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I basically agree with @John, let me expand: We want to model $y$ using a simple linear model, the most basic setup is $$ y = c + \mathbf{X}\beta $$ with $y$ the $N$ observations, $c$ a constant, $\mathbf{X}$ the $N \times M$ matrix of regressors and $\beta$ a $M$-dimensional vector of coefficients. This model has $M$ parameters, the elements of $\beta$. ...


3

In full generality this is a very difficult question. The closest you will get to a general framework is Vapnik-Chervonenkis theory. You can read about this in Chapter 7.9 of "The elements of statistical learning" by Hastie, Tibshirani and Friedman which can be downloaded from their website . But be warned that this is a theoretical approach. Often more ...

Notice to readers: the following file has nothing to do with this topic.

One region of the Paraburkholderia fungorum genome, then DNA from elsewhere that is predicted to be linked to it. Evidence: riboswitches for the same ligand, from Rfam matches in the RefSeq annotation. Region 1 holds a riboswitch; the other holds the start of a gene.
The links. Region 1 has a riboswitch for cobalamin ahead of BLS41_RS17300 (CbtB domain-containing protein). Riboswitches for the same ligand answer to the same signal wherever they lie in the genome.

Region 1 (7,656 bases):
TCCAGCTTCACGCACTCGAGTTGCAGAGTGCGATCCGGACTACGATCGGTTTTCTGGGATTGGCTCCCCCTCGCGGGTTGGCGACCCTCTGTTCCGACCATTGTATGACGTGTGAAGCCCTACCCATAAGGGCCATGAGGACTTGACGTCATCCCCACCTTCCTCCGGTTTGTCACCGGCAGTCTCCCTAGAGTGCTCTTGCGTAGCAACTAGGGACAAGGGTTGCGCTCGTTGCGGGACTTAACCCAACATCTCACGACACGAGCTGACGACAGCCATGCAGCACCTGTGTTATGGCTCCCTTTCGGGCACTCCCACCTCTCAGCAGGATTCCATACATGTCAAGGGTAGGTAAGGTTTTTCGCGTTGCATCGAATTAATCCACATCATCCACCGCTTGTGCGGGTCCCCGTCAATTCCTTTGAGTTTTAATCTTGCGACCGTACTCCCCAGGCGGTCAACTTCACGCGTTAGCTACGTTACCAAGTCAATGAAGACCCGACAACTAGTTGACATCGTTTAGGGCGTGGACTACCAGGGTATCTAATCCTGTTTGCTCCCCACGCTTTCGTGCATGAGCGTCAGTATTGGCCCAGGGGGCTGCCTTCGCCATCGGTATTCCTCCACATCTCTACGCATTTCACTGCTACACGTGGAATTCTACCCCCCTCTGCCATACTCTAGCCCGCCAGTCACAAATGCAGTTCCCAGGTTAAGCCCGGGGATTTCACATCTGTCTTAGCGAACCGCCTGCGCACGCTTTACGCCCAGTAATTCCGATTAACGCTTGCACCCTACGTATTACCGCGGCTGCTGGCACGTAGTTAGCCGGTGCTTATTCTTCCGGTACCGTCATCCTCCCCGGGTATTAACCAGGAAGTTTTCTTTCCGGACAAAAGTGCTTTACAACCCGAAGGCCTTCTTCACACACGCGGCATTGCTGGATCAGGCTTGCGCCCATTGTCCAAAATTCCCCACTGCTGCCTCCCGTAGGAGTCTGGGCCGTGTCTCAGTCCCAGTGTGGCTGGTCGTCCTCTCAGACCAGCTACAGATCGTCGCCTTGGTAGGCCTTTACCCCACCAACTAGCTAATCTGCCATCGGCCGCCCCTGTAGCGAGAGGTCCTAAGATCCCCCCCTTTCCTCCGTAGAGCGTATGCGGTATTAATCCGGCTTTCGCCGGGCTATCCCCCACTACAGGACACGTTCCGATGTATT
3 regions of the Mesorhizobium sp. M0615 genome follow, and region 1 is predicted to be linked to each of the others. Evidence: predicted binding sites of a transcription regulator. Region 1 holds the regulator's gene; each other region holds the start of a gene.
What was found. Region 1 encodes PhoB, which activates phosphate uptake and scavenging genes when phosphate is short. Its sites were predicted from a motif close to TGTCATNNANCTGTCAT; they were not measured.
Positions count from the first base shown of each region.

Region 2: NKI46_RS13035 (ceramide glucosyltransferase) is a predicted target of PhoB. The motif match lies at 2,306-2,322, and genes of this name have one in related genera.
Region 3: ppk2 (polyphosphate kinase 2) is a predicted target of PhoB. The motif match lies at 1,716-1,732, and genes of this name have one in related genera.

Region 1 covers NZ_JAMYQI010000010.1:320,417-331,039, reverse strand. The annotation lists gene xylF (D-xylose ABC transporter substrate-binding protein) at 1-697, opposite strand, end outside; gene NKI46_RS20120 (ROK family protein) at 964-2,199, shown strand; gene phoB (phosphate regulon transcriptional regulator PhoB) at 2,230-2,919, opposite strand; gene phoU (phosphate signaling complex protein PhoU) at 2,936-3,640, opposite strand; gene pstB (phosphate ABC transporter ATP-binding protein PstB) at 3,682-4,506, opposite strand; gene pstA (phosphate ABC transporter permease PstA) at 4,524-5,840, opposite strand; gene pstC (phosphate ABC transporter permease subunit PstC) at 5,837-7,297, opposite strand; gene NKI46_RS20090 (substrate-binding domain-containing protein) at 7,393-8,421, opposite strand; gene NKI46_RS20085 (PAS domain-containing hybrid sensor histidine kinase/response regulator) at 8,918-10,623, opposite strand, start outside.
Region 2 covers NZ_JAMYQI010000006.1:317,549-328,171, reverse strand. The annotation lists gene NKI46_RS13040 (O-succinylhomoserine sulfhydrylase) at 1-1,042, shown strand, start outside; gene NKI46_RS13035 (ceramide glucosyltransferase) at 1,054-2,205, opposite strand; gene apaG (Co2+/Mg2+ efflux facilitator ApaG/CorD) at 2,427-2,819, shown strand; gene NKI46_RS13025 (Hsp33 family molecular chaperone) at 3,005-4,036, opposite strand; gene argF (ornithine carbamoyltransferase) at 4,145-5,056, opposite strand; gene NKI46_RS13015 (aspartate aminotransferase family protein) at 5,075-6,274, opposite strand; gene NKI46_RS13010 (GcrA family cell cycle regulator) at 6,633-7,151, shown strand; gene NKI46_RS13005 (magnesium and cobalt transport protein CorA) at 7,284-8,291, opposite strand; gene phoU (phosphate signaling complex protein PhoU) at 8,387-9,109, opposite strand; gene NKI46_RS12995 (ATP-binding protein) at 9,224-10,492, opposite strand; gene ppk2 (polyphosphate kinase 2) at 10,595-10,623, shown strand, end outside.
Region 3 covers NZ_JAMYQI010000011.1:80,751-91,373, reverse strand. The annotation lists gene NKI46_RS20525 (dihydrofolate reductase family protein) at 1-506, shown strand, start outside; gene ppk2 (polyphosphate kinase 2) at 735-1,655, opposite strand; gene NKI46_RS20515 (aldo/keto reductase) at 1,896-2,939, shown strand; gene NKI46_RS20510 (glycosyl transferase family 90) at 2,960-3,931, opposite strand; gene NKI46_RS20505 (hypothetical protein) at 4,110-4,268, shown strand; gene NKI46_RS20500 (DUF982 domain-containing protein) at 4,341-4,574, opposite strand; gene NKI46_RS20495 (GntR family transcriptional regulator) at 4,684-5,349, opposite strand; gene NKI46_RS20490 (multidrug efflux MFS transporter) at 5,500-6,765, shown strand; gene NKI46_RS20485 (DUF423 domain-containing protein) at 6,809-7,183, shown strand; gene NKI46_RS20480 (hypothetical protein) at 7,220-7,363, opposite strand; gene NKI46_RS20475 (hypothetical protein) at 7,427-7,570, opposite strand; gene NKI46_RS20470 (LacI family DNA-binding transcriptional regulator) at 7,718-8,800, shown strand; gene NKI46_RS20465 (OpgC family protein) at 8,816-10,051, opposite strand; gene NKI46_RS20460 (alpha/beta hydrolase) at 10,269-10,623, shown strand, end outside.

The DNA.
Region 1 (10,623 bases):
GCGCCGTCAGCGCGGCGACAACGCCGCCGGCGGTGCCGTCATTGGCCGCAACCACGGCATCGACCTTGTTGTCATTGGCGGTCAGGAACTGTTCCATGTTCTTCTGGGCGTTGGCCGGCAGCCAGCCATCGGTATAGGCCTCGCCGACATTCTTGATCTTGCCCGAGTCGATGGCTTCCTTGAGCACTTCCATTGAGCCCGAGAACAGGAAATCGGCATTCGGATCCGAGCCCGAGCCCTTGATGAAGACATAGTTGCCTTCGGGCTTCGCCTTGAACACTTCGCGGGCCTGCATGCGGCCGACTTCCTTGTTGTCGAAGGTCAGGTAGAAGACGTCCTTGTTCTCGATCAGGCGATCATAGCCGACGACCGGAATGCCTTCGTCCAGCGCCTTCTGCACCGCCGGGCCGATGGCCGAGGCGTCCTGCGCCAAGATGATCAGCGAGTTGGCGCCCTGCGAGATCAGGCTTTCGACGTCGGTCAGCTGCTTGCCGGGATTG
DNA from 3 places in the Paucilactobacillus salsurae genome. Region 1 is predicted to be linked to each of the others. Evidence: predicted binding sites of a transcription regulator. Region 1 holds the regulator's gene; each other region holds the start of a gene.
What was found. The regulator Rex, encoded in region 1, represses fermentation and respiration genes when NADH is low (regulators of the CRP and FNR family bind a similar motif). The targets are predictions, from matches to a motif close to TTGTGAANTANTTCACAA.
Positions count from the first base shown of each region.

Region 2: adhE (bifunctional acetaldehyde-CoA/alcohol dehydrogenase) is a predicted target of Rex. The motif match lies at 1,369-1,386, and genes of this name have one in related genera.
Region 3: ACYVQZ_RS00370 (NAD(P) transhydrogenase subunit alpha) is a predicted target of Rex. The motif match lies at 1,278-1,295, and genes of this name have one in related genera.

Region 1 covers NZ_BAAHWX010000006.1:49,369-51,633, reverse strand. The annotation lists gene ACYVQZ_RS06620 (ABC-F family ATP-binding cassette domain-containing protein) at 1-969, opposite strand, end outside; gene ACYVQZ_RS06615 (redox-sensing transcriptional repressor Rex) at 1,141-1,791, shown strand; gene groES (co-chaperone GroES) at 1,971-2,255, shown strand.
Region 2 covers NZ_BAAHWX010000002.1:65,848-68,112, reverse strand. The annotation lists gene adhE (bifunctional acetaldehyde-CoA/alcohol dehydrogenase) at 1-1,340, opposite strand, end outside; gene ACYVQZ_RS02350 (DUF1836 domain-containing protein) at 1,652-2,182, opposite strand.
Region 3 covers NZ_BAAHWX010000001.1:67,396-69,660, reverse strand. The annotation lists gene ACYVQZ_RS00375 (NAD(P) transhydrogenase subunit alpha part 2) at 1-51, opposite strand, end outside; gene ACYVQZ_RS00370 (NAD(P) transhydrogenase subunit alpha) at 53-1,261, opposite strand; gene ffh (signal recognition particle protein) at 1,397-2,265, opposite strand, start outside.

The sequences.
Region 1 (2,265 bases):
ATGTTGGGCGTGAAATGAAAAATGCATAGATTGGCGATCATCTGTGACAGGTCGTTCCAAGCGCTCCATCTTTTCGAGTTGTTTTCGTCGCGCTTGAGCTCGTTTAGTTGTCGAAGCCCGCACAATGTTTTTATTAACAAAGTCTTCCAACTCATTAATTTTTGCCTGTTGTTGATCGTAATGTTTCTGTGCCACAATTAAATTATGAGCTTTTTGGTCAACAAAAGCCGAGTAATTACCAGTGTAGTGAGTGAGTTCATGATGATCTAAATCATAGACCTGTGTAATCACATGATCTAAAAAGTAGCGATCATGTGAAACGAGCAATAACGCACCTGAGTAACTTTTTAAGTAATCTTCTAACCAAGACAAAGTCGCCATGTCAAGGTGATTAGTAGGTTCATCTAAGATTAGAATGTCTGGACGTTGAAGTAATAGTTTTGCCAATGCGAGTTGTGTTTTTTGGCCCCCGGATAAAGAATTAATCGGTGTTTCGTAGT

3

What you are talking about is called regression using fractional polynomials and it has its merits. The canonical reference is this one: Regression Using Fractional Polynomials of Continuous Covariates: Parsimonious Parametric Modelling by Royston and Altman (1994) From the abstract: The relationship between a response variable and one or more ...



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